Q: When you apply external benchmarks, where do you ideally want your case costing benchmarks to be?
MA: Once you have utilized internal benchmarking to close the gap between the most and least effective physicians, you can complete the process using external data. The advantage of starting with internal benchmarking is you eliminate the argument that the differences that appear between the physician and benchmark data are attributable to some characteristics that aren't true of the benchmark, such as overhead structure, patient acuity, or region of the country. You might also be limited in your level of specificity by the granularity of the comparative data.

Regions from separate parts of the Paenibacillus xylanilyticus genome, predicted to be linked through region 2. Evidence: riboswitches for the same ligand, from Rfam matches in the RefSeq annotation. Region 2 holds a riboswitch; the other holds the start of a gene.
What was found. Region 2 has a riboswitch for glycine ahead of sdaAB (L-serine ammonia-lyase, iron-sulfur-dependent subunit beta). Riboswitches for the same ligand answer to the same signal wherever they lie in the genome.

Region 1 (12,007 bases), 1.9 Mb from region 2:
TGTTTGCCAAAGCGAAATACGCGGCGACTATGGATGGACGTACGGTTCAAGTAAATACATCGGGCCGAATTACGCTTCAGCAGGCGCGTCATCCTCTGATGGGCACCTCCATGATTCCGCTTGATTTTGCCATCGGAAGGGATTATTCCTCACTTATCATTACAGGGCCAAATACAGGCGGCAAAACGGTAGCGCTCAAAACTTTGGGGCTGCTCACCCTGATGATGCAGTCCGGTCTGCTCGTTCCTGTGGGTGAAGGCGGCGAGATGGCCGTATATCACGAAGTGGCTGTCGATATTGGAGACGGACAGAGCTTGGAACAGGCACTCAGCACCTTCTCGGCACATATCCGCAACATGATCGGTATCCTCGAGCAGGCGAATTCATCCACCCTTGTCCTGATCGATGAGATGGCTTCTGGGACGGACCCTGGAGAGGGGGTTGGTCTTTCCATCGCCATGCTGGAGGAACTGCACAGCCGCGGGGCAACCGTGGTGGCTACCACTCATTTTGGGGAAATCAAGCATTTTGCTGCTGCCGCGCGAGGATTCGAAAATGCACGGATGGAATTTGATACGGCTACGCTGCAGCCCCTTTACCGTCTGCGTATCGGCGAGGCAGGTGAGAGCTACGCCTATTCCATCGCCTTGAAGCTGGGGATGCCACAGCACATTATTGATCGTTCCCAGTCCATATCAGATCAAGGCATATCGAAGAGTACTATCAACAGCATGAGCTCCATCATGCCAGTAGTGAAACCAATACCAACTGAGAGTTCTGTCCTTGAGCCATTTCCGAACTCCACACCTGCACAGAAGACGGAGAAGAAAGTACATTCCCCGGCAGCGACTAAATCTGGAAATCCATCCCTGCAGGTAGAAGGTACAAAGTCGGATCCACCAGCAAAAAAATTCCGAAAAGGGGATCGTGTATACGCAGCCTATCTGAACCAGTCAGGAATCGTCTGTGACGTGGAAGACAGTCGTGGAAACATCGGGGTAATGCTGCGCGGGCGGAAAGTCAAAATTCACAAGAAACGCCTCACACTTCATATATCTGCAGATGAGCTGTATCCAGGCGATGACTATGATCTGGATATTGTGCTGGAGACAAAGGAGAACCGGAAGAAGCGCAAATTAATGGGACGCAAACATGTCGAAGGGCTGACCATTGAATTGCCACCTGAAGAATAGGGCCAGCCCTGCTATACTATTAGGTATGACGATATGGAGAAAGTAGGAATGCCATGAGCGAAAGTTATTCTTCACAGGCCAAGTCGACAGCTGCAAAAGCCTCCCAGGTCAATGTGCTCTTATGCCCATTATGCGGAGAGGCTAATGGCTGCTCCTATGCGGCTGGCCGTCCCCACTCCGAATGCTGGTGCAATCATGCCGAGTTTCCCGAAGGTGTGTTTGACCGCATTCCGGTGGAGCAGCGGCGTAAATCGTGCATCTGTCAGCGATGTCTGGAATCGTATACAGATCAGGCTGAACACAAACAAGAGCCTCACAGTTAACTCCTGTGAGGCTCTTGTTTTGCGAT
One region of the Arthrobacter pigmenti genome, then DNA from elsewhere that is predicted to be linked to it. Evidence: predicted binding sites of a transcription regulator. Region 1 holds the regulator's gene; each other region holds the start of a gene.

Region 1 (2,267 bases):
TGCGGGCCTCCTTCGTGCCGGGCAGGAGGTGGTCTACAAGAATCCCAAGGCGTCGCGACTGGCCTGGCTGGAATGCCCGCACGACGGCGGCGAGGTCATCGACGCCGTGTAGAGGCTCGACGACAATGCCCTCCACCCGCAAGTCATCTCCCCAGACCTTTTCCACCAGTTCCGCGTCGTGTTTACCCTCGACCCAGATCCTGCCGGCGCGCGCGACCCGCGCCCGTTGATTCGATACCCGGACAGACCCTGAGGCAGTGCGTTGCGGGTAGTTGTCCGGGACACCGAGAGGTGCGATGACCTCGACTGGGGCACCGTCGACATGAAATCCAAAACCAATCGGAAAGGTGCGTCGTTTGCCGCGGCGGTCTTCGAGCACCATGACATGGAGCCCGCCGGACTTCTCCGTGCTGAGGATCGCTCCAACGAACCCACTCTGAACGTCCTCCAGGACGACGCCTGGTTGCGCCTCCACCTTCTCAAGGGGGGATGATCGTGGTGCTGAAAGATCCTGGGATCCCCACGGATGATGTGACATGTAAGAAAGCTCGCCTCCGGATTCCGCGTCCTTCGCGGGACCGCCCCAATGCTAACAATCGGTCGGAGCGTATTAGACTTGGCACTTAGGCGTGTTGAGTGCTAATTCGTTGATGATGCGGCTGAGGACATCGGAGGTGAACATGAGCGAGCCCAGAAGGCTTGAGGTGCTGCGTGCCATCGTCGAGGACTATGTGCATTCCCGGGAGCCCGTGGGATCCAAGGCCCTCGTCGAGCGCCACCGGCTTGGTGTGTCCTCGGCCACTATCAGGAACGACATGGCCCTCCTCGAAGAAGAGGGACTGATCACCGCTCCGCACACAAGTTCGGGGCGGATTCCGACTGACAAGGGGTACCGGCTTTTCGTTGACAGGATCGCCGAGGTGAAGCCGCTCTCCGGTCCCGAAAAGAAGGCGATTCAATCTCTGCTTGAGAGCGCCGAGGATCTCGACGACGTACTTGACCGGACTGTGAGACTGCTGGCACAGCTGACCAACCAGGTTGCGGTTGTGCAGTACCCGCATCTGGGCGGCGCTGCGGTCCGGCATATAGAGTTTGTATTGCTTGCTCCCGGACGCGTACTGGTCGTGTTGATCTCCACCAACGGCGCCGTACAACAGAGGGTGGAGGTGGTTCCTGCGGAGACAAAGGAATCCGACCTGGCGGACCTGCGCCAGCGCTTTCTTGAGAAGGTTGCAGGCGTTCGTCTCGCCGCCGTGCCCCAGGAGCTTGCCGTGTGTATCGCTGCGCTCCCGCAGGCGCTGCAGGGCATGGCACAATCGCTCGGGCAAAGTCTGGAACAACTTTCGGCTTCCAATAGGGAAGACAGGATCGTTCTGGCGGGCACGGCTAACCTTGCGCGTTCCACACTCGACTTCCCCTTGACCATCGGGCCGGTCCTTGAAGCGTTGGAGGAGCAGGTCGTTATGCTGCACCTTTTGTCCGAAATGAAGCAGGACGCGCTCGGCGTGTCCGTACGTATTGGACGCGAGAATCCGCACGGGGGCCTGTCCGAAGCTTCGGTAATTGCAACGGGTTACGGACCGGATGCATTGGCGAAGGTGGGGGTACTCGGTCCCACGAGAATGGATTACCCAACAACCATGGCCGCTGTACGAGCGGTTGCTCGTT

When you get external data, you are getting it from everyone — people who are efficient as well as people who are not; you are getting the average of whatever is out there. You can benchmark yourself against average and strive to be average, but what you really want to be is the best. You want to be in the top quartile, if your dataset will allow you to see that.
More Articles on Surgery Centers:
10 Good Ideas to Grow Single-Specialty Surgery Center Case Volume
10 New Surgery Center Openings & Announcements
15 Statistics on Orthopedic Net Revenue in ASCs